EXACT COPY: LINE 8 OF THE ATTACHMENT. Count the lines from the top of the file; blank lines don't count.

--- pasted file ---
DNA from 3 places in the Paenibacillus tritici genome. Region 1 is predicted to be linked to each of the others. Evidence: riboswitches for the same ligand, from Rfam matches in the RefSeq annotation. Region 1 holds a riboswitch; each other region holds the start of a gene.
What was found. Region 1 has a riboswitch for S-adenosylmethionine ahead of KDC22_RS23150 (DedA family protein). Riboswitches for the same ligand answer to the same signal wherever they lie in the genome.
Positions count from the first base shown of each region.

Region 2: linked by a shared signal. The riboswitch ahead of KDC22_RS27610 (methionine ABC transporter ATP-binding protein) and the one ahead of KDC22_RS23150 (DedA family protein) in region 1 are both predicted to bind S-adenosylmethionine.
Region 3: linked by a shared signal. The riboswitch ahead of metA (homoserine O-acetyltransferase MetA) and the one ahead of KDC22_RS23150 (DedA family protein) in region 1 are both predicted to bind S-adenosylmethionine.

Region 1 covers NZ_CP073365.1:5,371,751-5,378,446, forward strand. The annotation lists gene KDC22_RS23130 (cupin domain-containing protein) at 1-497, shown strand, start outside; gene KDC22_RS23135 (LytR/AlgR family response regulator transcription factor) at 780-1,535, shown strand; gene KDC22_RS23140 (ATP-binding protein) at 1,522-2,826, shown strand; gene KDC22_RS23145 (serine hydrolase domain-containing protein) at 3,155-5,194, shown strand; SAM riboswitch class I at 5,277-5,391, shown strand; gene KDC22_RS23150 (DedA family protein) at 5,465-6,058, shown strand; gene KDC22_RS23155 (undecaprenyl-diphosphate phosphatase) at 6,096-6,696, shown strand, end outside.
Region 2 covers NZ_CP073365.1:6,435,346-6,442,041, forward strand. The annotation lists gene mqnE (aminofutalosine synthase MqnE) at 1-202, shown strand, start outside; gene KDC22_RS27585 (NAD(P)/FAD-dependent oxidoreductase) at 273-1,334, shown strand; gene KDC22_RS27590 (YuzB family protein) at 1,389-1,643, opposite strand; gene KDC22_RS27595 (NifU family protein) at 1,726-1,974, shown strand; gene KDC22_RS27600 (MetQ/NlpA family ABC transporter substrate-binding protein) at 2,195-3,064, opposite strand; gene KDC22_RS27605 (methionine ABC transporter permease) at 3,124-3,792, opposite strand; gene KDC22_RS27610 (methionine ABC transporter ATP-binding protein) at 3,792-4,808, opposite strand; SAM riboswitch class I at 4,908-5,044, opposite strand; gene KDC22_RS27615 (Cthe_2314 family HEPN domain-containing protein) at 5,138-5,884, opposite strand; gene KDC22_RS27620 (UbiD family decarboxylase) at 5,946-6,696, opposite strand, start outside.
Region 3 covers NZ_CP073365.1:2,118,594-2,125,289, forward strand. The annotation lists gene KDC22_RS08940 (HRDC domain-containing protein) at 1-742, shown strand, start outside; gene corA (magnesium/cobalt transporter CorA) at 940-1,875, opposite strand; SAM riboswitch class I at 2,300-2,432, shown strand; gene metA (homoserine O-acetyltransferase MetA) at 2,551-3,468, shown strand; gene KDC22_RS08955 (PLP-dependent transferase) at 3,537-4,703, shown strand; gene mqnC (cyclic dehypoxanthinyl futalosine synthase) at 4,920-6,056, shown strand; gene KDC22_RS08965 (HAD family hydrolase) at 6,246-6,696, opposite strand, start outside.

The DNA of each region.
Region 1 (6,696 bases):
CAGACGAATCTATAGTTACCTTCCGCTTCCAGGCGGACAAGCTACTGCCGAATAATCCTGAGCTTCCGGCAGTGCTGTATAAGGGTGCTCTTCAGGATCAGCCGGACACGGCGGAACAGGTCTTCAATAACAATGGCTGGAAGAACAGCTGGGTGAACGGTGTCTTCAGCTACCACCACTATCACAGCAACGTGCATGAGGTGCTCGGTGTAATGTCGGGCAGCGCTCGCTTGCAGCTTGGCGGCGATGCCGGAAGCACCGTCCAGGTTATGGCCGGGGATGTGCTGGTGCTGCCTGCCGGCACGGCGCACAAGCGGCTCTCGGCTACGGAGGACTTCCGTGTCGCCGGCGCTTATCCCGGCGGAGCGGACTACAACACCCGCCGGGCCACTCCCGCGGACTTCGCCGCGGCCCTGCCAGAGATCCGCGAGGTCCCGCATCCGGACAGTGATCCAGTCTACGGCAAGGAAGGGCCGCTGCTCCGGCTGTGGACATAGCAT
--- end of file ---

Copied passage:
Region 3 covers NZ_CP073365.1:2,118,594-2,125,289, forward strand. The annotation lists gene KDC22_RS08940 (HRDC domain-containing protein) at 1-742, shown strand, start outside; gene corA (magnesium/cobalt transporter CorA) at 940-1,875, opposite strand; SAM riboswitch class I at 2,300-2,432, shown strand; gene metA (homoserine O-acetyltransferase MetA) at 2,551-3,468, shown strand; gene KDC22_RS08955 (PLP-dependent transferase) at 3,537-4,703, shown strand; gene mqnC (cyclic dehypoxanthinyl futalosine synthase) at 4,920-6,056, shown strand; gene KDC22_RS08965 (HAD family hydrolase) at 6,246-6,696, opposite strand, start outside.